Pope Pius VI who invited Abbe Faria to preach a sermon in his presence in the Sistine Chapel

 

Queen D. Maria I invited Abbe Faria to preach in the Queluz Palace chapel on his return to Lisbon. On climbing the pulpit the young priest was struck dumb by stage fright. His father whispered to him in Konkani from below the pulpit: ‘cator re baji, hi sogli baji’ (Chop off these vegetables, they are all vegetables) whereupon he shed his fear and spoke eloquently. This effect of his father’s words was to have a profound impact on his life, sparking his interest in the power of verbal suggestion in hypnosis. 

 

Abbe Faria moved to France in 1788 and lived at Rue du Ponceau, in Paris, after he decided that Portugal offered him few prospects for advancement

 

Palais Royal (above and below), a theater and gambling complex, which Abbe Faria frequented in Paris during his early days there

The owners of the gambling establishments in the Palais Royal thought that Abbe Faria had special gambling instincts that made them lose money to him. To get rid of him they procured for him a teaching position at the Academy in Marseilles where he thought philosophy for a while and then moved to Nimes (below) where he also taught but was soon bored there and returned to Paris.

Soon after his arrival in Paris Abbe Faria is rumoured to have met Tipu Sultan, the Tiger of Mysore, who was said to have come to Paris to seek French military aid against the British. The Abbe is said to have been commissioned by his father to approach the Sultan for aid to fight against the Portuguese. As it happened neither got what he sought. Abbe Faria’s father is said to have been the brain behind the first anti-colonial uprising in India, the Goan Revolt of 1787 in which Goan priests and others plotted against the Portuguese. But the plot was discovered and the plotters severely punished. Abbe Faria’s father was questioned but no evidence was found against him. Still, he lost his influence at the court and went into oblivion.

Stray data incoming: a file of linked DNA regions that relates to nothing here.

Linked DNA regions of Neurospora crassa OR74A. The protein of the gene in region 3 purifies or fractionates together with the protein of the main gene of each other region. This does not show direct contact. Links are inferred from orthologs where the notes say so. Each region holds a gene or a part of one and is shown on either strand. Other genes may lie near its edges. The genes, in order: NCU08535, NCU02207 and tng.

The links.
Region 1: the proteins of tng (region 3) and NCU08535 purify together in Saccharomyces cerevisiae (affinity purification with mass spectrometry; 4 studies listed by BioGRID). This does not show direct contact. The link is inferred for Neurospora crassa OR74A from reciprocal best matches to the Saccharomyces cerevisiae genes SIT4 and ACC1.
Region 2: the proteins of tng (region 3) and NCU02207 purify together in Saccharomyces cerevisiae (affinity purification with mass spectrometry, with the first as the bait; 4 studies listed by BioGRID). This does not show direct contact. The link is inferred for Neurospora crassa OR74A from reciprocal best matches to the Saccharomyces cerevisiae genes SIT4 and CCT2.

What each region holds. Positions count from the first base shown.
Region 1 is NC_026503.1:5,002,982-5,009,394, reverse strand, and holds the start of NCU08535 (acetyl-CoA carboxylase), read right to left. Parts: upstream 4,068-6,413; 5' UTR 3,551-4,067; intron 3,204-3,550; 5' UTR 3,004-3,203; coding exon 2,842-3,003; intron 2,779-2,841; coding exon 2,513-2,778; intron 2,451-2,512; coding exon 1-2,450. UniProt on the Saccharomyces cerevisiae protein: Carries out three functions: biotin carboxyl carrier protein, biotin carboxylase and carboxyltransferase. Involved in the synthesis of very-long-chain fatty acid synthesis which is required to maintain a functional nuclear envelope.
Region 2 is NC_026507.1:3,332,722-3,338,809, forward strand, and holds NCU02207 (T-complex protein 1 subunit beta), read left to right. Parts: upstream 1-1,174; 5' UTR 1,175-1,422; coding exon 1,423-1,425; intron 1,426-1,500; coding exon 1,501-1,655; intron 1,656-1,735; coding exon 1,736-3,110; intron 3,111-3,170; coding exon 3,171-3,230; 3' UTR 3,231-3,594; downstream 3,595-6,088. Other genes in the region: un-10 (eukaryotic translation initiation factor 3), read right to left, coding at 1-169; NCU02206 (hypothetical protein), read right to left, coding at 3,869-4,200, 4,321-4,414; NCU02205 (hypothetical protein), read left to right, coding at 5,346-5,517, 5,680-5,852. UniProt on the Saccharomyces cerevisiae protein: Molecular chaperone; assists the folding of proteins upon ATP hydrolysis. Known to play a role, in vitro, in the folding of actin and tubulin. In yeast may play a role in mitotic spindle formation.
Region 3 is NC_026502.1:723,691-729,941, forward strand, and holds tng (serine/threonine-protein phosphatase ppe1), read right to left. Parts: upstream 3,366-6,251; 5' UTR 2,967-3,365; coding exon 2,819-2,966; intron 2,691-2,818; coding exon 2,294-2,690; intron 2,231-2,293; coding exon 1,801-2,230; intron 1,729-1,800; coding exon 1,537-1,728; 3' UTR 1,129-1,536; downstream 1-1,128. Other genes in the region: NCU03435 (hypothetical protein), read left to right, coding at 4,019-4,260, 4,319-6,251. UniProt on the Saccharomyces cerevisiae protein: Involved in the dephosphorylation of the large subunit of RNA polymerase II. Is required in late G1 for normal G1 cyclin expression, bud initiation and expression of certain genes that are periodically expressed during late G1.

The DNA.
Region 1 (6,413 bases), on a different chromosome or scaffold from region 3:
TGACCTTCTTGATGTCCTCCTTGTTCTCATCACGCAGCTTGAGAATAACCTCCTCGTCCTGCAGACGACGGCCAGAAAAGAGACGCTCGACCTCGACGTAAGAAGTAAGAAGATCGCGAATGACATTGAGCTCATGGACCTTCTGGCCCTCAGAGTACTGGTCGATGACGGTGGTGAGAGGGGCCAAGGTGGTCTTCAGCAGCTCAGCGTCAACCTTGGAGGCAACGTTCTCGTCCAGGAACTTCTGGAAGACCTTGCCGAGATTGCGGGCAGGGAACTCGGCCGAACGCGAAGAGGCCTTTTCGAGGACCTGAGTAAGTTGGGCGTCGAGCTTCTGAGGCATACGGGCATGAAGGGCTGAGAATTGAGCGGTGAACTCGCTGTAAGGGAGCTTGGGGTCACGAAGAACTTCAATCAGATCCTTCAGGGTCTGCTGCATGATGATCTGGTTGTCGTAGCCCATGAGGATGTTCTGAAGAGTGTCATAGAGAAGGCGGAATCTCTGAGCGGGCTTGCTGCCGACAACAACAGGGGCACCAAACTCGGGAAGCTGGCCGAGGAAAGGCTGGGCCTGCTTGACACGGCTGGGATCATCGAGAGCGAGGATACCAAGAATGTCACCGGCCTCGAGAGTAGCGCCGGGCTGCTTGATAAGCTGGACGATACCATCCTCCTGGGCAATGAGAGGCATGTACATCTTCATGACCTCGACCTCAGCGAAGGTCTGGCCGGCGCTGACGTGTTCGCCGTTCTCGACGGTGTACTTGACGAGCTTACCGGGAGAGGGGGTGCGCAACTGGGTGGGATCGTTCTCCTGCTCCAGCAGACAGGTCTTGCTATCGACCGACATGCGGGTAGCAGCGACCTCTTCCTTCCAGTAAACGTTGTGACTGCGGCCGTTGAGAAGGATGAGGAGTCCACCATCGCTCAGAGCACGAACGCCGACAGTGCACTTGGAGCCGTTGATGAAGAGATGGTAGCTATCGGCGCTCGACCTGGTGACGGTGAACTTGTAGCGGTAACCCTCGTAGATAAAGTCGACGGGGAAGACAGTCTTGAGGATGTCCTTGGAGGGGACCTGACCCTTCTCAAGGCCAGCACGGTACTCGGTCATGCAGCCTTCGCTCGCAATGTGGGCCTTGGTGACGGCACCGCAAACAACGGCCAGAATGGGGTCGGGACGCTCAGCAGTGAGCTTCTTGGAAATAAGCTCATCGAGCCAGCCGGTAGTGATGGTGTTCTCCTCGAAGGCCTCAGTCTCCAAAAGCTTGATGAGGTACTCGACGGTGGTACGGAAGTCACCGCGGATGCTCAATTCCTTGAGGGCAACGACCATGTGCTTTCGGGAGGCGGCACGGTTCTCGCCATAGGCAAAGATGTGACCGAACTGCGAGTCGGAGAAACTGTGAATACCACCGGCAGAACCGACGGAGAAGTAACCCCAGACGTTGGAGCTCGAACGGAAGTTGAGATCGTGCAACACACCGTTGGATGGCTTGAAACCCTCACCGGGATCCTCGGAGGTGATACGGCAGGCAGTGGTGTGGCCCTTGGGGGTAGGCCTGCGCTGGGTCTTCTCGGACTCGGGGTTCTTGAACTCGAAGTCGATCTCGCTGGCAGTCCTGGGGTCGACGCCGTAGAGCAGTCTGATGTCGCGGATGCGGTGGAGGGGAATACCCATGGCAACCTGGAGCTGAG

A contemporary sketch of Abbe Faria while in France, the only surviving portrait, other than caricatures

“In Paris, they both [father and son] pursued clerical activities but they did not please the authorities and the son was imprisoned in the Bastille. He spent several months there. One of  his guards was fond of playing draughts; however, each game only lasted a short time and had to be started again. José Custodio de Faria often played with this guard and to prolong the pleasure, he invented hundred-square draughts. This was his first contribution to history,” writes Dr. Mikhail Buyanov, President of the Moscow Psychotherapeutic Academy.

The storming and fall of the Bastille was one of the highlights of  the French Revolution.

During the French Revolution, Abbe Faria led a battalion of citizens against the National Convention

 

The 100-square draughts game which Abbe Faria is said to have invented while incarcerated in the Bastille

  All that remains of the Bastille after it was stormed.